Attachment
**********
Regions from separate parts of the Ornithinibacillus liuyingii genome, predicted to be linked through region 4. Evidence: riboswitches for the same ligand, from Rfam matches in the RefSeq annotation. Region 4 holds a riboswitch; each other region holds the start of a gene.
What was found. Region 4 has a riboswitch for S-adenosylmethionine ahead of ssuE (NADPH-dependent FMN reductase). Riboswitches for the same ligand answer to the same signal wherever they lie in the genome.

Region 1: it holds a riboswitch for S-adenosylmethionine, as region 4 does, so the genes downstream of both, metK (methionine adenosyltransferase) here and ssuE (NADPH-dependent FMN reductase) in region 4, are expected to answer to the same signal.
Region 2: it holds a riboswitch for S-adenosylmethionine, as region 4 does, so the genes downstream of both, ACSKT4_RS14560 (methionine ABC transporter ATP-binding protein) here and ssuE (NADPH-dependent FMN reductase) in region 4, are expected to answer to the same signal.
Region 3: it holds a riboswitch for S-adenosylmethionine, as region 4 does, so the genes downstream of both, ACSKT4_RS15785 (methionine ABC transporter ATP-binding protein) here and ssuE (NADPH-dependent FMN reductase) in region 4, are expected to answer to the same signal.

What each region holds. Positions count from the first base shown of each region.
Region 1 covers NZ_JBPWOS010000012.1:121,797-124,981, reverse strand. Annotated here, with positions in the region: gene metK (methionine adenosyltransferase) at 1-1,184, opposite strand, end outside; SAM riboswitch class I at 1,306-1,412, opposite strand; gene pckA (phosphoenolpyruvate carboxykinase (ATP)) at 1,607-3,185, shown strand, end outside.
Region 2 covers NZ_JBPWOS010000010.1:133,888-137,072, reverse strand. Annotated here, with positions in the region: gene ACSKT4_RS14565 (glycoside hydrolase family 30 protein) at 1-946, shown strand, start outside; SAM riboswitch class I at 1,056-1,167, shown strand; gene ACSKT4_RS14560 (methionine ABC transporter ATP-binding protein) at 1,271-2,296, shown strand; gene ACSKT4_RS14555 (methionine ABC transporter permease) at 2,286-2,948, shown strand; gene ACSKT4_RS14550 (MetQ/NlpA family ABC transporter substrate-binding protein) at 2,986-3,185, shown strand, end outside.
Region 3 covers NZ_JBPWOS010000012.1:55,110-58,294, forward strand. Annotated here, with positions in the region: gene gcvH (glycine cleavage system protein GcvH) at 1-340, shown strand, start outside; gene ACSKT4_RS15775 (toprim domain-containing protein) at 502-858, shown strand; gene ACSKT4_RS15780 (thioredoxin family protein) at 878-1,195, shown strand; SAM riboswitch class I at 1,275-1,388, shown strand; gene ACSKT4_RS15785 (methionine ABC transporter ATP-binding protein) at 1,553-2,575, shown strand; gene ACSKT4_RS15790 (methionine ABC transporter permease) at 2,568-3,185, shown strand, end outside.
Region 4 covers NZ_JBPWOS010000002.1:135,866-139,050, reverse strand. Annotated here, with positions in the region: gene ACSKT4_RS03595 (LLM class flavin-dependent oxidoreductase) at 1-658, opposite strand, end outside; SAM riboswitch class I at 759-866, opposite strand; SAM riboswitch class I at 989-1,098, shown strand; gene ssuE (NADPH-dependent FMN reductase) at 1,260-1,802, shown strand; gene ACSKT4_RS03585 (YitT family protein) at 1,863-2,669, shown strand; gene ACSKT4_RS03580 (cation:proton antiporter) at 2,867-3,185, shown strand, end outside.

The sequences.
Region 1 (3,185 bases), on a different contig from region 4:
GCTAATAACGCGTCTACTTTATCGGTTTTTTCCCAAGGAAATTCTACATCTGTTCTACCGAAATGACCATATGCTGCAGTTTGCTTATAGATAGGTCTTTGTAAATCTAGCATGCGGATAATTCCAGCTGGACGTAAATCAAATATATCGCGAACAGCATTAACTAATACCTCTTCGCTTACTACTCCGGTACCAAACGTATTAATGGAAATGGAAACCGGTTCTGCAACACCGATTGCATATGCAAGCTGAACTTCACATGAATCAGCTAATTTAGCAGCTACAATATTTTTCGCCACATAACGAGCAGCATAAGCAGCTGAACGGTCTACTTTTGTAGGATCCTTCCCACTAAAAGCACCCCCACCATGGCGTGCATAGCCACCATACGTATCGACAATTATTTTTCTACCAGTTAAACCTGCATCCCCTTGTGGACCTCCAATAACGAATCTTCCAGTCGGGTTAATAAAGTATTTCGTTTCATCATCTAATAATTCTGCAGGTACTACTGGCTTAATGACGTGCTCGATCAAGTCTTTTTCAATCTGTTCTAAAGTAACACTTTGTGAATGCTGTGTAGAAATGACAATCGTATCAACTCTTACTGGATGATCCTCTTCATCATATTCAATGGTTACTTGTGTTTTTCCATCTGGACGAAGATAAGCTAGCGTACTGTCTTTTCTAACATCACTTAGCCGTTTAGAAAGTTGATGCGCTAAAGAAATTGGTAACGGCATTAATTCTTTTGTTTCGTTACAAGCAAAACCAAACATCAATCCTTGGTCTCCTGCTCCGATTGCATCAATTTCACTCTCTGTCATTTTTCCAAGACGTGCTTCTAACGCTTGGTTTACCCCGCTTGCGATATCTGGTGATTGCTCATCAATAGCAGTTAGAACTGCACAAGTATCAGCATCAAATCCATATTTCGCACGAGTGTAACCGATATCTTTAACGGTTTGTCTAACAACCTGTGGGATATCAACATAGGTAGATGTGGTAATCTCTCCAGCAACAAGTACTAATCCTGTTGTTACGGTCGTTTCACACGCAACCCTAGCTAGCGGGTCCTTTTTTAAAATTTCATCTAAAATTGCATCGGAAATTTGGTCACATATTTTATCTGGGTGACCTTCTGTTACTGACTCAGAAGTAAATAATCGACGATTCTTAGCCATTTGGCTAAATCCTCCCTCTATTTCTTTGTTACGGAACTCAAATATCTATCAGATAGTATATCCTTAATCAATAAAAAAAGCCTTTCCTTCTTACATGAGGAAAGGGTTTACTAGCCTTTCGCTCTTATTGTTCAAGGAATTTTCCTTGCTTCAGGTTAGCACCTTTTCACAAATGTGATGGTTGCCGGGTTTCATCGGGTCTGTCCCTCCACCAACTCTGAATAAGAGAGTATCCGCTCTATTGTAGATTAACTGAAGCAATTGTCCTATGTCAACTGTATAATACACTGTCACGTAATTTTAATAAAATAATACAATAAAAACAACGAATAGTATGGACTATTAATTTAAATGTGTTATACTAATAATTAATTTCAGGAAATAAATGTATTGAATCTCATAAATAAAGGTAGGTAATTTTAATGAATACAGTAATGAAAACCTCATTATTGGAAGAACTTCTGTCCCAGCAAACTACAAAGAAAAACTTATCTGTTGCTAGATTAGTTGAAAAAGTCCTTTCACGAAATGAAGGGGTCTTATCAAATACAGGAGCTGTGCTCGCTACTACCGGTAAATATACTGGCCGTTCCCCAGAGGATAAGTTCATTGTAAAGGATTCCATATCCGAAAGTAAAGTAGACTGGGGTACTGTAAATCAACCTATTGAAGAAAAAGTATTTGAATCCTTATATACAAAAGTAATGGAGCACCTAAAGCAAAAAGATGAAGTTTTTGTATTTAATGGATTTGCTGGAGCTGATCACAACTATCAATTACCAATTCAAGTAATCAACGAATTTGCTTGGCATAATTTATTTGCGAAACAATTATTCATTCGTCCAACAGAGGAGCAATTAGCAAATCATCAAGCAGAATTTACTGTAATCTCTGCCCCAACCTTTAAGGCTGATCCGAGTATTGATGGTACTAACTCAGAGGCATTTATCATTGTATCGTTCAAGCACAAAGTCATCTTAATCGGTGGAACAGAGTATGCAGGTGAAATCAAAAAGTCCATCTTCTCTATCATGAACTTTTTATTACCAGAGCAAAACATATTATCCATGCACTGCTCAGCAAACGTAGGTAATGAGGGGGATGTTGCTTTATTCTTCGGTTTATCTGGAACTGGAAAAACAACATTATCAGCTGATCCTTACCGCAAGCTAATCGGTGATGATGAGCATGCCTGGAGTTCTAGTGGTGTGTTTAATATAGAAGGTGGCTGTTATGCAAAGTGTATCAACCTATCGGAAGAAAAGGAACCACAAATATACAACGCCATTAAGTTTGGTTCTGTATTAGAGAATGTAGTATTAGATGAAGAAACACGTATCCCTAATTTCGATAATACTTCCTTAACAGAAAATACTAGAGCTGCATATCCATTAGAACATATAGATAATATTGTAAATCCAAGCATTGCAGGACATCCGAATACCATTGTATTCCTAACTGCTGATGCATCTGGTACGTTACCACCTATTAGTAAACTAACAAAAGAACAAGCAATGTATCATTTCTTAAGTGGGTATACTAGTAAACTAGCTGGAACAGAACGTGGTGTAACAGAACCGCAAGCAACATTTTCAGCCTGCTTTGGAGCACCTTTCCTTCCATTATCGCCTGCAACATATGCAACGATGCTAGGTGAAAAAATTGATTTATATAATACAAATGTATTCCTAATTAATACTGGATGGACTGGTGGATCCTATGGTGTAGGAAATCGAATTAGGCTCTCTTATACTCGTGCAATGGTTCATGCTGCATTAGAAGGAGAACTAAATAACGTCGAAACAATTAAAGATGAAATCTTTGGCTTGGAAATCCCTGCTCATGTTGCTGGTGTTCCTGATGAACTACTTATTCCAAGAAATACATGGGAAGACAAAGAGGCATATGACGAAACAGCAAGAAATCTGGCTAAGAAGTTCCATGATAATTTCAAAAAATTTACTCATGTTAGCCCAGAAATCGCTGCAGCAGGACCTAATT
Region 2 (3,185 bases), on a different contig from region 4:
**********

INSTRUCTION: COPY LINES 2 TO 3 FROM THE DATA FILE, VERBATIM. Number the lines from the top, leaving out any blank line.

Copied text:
What was found. Region 4 has a riboswitch for S-adenosylmethionine ahead of ssuE (NADPH-dependent FMN reductase). Riboswitches for the same ligand answer to the same signal wherever they lie in the genome.

Region 1: it holds a riboswitch for S-adenosylmethionine, as region 4 does, so the genes downstream of both, metK (methionine adenosyltransferase) here and ssuE (NADPH-dependent FMN reductase) in region 4, are expected to answer to the same signal.